THE BLOG

Designing a Hot Brand

30/04/2013 15:49 BST | Updated 24/06/2013 10:12 BST

I was in high school when I first decided that design would be my destination, but my GPS must have been on the blink, because the exact area of design was undetermined. Today, I'm no closer to finding the exact location I fit into, but I have discovered that it's something that doesn't need to be found.

It would be safe to say I've had an unconventional career - from producing theatre, creating lettuce underwear and selling stained napkins. Back in high school I never could have even fathomed the range of opportunities I would encounter, so by not limiting myself, my aspirations could be limitless. It was in my current role as Head of Creative for Tossed, that I was first immersed into the amazing world of food retail. It's quick paced, high volumes and short timelines: and it's exactly the fire that lights up my creative spirit. So much so, that around 6 months ago, when I was approached to design the brand of a new healthy grill concept, I was certainly up for the challenge.

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The brand was Hot Pink and it's first branch opened in Wimbledon this week. When designing a brand package there are a lot of elements to take into consideration, and no matter what people say about books and their covers, a company will be judged purely on appearance. In line with all my design work, I aim to have a result that is instantly impactful, but with a deeper story for those who choose to delve further. For this logo I took inspiration from cattle branding to demonstrate tradition, neon lighting that's associated with new york steak houses and mixed it with the bold style of contemporary London eateries. The result is Hot Pink - a brand that speaks for itself.

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Designing the logo in black works to keep a boldness that attributes an iconic nature to make it stand out in the marketplace. There are also many practical reasons, including printing, where it can keep costs down by allowing single-colour print processes. I was also tasked with designing the menu layout, where I wanted to push what was expected by demonstrating the items through icons.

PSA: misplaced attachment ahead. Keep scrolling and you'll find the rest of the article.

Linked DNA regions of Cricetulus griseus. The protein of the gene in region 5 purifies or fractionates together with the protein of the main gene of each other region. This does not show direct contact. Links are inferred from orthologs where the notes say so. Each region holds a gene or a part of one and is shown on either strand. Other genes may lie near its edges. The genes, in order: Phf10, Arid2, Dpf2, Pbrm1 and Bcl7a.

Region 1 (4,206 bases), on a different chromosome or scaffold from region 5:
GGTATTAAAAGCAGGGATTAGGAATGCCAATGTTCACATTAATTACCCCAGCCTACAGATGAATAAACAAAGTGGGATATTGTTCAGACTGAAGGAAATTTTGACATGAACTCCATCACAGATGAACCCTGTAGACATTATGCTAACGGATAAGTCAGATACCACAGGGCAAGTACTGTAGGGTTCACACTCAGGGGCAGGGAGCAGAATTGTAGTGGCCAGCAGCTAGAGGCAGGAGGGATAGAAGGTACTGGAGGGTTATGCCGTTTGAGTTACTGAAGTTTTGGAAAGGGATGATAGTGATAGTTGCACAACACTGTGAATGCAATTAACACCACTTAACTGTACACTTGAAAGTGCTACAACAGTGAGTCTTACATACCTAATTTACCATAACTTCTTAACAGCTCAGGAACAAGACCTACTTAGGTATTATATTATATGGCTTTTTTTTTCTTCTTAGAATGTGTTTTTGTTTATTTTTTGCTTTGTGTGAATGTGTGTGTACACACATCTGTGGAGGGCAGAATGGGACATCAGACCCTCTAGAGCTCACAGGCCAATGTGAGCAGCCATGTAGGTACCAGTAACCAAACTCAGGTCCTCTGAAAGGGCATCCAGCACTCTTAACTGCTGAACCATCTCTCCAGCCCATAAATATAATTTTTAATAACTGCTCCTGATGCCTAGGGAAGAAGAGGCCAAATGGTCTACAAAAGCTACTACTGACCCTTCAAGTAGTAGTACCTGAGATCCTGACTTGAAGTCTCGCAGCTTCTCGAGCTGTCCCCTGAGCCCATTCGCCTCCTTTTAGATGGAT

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With a very simple menu offering, I wanted to keep the design simple too, and avoid a standard text-heavy layout. I developed a house style of iconography for each item and placed it in a grid structure with the aim of making the customer's decision process as enjoyable as possible. Printing these in black, again gives a boldness to the layout, with the brown paper giving a wonderfully natural texture.

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With these main items in place, I could then continue on to create everything from the restaurant storefront to signs for the toilet doors. With the finished product now up and running, I think the project has been a very successful one and a brand I am very proud of. I liken the experience of designing a brand to being similar to that of a child moving out of the house for the first time. You spend time nurturing it and helping it grow into something that will eventually stand on it's own two feet. The design is now out of my hands, or should I say fish fingers, but I'm very excited to see what the future holds for this hot concept.

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